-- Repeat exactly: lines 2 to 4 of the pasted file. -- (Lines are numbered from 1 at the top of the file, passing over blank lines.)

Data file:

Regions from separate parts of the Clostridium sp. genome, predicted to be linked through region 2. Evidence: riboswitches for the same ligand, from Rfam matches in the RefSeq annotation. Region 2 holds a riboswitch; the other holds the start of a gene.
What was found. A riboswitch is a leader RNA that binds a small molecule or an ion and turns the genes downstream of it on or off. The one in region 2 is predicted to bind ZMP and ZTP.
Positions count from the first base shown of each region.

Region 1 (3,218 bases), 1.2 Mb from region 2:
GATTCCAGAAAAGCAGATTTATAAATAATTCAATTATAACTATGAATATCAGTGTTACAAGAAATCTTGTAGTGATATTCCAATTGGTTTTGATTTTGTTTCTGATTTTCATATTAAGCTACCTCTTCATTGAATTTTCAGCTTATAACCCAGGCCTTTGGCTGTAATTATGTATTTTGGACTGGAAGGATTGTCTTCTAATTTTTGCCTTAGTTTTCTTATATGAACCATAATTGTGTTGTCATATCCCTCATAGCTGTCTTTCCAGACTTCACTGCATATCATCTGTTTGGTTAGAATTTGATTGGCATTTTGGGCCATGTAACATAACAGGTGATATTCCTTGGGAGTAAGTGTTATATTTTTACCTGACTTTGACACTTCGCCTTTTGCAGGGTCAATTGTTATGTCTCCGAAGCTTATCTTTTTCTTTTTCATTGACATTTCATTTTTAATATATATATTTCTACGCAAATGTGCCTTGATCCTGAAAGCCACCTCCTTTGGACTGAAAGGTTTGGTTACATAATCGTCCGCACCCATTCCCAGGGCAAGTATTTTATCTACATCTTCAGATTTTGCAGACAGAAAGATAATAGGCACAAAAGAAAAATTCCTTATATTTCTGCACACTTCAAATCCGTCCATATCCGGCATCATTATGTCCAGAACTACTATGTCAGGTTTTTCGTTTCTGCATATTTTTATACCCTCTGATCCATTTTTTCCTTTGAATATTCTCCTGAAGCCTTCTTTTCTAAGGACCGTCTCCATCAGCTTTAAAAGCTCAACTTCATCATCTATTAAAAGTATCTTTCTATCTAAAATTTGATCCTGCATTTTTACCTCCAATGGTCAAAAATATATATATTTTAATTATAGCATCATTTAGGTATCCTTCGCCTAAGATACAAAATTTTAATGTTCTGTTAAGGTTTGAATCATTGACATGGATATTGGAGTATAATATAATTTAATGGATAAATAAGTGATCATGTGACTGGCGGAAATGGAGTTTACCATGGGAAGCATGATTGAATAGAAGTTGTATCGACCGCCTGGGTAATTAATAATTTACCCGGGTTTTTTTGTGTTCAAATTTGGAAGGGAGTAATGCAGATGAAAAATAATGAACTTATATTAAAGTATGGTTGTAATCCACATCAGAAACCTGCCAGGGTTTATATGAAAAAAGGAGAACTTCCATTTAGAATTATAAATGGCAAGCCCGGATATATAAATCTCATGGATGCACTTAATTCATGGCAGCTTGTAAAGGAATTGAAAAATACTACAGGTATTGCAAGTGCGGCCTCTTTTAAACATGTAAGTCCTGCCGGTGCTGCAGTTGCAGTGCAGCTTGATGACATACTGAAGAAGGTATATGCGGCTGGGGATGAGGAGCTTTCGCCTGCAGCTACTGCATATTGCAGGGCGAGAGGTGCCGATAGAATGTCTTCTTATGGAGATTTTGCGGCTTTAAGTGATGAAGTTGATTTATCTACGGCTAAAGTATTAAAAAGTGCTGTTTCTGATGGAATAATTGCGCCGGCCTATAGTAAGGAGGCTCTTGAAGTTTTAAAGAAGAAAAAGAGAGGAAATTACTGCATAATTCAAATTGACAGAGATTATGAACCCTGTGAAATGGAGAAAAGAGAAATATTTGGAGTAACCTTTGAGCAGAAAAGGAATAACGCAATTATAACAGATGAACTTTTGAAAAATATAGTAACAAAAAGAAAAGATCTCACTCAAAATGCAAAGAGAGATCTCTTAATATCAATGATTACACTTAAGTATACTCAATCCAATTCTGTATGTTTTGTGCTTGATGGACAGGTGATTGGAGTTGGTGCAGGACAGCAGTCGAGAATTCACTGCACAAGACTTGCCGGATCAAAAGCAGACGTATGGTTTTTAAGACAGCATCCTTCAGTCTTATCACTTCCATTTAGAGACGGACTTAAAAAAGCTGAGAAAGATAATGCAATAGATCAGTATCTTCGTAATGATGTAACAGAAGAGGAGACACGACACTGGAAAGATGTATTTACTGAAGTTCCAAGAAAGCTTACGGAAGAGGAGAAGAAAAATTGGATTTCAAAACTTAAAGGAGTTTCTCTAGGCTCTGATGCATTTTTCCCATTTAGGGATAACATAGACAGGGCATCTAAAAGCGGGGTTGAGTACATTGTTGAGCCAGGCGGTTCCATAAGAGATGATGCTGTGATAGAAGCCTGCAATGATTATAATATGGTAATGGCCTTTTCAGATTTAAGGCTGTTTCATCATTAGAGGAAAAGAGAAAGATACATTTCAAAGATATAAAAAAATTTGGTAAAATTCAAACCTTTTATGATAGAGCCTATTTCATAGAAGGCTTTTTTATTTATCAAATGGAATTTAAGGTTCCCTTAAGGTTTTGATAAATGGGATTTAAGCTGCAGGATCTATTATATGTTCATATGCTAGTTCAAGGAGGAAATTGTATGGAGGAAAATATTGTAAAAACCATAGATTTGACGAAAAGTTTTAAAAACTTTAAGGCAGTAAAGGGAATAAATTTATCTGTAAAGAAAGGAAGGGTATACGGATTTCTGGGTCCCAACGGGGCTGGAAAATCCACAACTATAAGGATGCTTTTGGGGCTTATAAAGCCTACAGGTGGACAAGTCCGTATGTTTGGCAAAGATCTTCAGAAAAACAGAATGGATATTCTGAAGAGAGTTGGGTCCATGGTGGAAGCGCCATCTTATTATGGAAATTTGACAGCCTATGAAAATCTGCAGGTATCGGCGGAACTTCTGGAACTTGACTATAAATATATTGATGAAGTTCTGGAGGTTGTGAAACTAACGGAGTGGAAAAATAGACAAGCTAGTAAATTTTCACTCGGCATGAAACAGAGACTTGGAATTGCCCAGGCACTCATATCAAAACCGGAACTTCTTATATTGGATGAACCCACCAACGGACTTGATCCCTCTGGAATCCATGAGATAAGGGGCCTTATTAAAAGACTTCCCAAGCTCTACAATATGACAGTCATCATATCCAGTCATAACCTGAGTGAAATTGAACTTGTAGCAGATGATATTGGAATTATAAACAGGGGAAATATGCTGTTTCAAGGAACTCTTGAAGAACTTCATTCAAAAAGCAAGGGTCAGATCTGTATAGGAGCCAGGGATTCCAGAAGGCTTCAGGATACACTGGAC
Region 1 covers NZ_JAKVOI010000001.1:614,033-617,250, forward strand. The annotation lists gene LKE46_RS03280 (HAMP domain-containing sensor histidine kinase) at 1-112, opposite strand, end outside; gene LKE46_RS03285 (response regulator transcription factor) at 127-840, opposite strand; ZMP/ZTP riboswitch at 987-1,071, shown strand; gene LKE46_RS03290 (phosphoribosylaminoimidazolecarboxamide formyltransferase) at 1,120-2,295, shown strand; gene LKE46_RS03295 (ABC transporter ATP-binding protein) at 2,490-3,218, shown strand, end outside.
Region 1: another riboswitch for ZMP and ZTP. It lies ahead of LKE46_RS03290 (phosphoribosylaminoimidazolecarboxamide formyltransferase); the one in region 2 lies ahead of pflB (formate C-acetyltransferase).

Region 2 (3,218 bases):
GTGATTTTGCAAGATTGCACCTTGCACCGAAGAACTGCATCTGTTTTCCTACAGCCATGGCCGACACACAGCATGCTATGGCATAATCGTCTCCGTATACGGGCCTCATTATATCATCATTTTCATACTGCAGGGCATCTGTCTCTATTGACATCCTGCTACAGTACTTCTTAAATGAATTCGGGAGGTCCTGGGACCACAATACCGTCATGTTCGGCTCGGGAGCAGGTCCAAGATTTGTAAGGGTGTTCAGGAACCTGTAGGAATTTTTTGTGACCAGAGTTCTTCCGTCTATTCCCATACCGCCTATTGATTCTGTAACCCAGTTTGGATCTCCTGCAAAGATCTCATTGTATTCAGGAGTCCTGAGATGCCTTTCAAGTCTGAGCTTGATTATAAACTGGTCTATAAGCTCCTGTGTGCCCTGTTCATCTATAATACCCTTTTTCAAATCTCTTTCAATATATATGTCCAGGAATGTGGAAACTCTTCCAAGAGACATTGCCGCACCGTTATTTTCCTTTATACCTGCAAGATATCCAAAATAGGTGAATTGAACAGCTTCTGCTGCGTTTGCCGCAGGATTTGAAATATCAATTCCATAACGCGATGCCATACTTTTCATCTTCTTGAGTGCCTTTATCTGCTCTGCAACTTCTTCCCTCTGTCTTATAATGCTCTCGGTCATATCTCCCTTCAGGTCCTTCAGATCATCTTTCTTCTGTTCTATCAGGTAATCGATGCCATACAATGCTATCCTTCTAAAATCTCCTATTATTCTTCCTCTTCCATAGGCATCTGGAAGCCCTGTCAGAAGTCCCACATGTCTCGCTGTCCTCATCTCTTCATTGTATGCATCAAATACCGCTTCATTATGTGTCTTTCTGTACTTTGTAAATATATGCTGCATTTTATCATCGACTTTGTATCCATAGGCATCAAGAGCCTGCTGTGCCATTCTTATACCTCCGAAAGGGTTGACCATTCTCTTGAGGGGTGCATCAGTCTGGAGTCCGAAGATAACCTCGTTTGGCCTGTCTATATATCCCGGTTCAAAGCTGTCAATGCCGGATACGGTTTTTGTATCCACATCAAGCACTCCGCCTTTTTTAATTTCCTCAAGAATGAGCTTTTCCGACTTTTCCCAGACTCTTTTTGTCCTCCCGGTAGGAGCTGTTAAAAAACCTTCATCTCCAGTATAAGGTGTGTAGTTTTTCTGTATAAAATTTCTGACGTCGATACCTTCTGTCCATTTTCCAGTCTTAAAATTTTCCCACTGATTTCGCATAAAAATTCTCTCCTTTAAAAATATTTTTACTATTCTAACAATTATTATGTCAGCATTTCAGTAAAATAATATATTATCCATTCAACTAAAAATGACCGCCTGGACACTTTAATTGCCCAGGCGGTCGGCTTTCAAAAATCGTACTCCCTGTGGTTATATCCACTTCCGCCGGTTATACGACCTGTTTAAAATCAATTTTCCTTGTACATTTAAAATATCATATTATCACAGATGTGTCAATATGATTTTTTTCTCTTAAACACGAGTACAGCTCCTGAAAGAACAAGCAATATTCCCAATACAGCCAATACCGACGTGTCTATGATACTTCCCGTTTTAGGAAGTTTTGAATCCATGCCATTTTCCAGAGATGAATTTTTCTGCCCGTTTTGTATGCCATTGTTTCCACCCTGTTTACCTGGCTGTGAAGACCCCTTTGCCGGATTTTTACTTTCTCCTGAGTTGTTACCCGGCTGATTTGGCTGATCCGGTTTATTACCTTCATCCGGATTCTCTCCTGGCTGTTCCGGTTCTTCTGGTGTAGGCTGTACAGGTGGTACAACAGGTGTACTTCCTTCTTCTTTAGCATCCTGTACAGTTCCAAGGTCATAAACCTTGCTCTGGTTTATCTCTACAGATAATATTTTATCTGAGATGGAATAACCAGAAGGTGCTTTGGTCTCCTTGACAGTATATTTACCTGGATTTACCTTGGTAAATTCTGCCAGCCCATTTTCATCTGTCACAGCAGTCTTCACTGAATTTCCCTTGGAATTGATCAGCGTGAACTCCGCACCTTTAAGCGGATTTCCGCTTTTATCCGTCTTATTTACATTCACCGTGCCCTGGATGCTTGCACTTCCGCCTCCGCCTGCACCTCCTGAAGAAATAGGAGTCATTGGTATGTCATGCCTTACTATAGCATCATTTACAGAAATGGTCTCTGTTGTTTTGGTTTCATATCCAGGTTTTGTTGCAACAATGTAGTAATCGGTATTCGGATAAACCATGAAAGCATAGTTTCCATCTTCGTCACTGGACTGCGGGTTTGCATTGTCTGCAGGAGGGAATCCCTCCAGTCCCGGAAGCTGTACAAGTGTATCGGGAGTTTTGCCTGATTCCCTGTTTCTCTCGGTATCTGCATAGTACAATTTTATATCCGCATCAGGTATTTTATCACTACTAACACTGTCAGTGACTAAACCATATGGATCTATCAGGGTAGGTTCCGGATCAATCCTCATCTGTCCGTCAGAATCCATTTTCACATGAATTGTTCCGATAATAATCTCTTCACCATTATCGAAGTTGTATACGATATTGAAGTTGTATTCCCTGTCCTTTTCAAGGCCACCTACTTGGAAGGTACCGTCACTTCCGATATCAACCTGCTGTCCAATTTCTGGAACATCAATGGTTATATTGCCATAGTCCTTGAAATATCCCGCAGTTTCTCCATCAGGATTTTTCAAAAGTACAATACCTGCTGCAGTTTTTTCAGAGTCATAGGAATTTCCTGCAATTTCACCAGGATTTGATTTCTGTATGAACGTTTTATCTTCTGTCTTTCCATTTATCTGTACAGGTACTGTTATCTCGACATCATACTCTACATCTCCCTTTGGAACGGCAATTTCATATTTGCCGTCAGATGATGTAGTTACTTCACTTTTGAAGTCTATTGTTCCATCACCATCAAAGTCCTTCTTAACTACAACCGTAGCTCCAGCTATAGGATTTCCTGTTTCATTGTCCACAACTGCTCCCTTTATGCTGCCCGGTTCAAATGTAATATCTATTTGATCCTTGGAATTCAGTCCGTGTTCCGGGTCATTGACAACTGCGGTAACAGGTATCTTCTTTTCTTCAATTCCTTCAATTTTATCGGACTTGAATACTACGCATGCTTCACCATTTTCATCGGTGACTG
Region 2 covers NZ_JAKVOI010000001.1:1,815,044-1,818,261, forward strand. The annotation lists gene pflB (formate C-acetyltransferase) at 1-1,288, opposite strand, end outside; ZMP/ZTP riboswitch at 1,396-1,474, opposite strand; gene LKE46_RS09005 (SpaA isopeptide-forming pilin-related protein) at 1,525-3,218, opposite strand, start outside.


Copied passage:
What was found. A riboswitch is a leader RNA that binds a small molecule or an ion and turns the genes downstream of it on or off. The one in region 2 is predicted to bind ZMP and ZTP.
Positions count from the first base shown of each region.

Region 1 (3,218 bases), 1.2 Mb from region 2: